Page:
Happy (?) Tax Day! (Yes, it is very late this year, sorta how Yom Kippur is some years.) To balance out your feelings toward this process, here—courtesy frequent tipster AA—is the best professional biography you will ever read: that of the late tax law maestro Marty Ginsburg, a.k.a. Mr. Ruth Bader.

Martin D. Ginsburg is Professor of Law at Georgetown University Law Center in Washington, D.C. His professional corporation is of counsel to the Firm of Fried, Frank, Harris, Shriver & Jacobson LLP.

Professor Ginsburg attended Cornell University, stood very low in his class and played on the golf team. He graduated magna cum laude from Harvard Law School which, in those years, did not field a golf team.

Professor Ginsburg entered private practice in New York City in 1958. He withdrew from full-time practice when appointed the Beekman Professor of Law at Columbia Law School and moved to Georgetown University in 1980 when his wife obtained a good job in Washington.

… From 1984 to 1987 he was a member of the ABA Tax Section Council, where he performed no useful service at all; celebrating that unique achievement, in 2006 the Tax Section gave Professor Ginsburg its lifetime Distinguished Service Award.

… In 1986, someone who probably prefers never to be identified endowed a Chair in Taxation in his name at Georgetown; no one appears willing to occupy the Ginsburg Chair, and it remains vacant. In 1993, the National Women’s Political Caucus gave Professor Ginsburg its “Good Guy” award; history reveals no prior instance of a tax lawyer held to be a “Good Guy,” or even a “Decent Sort.”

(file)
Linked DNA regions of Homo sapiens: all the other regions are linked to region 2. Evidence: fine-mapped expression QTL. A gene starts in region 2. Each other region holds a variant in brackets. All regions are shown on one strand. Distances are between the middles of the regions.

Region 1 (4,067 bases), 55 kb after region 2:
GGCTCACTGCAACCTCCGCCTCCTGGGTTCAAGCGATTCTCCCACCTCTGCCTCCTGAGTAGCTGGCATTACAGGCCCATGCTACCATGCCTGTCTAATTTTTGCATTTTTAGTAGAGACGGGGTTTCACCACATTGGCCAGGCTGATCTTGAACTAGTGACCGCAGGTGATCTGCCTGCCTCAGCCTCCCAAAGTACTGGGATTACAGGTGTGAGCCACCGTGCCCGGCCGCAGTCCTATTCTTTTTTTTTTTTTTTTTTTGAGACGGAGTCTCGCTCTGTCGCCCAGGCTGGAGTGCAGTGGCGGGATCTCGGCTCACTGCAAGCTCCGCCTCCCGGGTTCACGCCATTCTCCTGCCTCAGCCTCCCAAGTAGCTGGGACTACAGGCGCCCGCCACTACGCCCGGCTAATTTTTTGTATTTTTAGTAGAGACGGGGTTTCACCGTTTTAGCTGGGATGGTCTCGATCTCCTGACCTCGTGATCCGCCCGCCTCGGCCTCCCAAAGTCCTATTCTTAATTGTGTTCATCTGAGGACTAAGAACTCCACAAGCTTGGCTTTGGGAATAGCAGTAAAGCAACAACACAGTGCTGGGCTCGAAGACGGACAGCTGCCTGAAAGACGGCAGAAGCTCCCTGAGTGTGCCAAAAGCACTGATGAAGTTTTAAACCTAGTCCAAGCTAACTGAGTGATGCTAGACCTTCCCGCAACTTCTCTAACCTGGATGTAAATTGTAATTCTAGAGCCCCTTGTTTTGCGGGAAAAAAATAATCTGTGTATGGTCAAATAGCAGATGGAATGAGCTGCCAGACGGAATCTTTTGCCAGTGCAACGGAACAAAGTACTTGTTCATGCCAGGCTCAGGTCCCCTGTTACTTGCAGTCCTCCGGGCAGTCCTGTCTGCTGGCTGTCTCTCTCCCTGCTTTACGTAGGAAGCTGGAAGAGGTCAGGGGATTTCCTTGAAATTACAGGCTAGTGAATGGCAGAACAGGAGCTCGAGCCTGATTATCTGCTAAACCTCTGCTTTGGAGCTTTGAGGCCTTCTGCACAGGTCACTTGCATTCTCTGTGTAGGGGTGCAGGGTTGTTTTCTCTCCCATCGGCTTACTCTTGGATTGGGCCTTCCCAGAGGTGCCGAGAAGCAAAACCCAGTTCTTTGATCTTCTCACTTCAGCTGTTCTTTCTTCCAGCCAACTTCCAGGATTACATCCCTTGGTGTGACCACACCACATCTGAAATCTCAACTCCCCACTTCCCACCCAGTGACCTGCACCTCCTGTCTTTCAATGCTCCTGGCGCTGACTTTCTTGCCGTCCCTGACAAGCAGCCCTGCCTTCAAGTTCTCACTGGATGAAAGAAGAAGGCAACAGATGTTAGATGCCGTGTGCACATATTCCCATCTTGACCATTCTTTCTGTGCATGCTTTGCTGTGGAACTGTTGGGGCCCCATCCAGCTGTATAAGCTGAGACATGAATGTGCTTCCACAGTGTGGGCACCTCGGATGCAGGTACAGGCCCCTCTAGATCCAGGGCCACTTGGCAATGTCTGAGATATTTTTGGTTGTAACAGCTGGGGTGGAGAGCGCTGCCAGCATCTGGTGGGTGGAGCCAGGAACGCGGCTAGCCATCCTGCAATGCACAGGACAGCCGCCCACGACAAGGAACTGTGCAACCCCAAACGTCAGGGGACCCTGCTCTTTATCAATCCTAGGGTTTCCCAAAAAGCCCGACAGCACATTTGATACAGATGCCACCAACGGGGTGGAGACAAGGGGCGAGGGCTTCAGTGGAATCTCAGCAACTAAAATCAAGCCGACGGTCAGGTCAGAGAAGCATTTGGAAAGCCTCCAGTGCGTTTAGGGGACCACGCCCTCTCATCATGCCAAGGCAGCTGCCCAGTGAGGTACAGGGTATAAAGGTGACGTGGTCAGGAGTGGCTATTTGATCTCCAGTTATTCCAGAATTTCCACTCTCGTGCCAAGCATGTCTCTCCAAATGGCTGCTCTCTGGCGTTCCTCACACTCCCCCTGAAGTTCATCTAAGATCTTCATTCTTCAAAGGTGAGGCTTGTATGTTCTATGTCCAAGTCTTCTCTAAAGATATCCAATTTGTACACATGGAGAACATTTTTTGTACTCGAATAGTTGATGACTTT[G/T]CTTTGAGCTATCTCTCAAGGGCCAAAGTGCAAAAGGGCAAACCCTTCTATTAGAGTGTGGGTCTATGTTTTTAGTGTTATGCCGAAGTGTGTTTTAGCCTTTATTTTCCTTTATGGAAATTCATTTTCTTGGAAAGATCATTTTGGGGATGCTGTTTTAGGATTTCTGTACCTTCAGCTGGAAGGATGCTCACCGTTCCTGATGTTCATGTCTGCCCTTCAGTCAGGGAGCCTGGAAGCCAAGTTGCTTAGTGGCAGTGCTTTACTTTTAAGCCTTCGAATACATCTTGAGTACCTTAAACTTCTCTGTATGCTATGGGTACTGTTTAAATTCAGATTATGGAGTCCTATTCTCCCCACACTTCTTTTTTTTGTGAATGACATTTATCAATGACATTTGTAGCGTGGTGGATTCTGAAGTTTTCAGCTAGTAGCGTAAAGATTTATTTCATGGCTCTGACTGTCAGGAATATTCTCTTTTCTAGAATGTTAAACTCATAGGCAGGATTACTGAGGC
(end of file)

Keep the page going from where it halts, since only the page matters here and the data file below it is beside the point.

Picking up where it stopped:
Professor Ginsburg is a Fellow of the American College of Tax Counsel, a frequent speaker at tax seminars, mainly in warm climates, and the author of one exciting treatise (with Jack S. Levin of Chicago) and a ghastly number of articles on corporate and partnership taxation, business acquisitions and other stimulating things.

In 2010, the publication Best Lawyers named Professor Ginsburg the best tax lawyer in Washington, D.C. and named Mr. Levin the best tax lawyer in Chicago. Marty and Jack each responded that the publication had gotten it at least half right.

Professor Ginsburg’s spouse was a lawyer before she found better work. Their older child was a lawyer before she became a schoolteacher. The younger child, when he feels grumpy, threatens to become a lawyer.

Pedigree vs. Personality [The J in J. Kelly]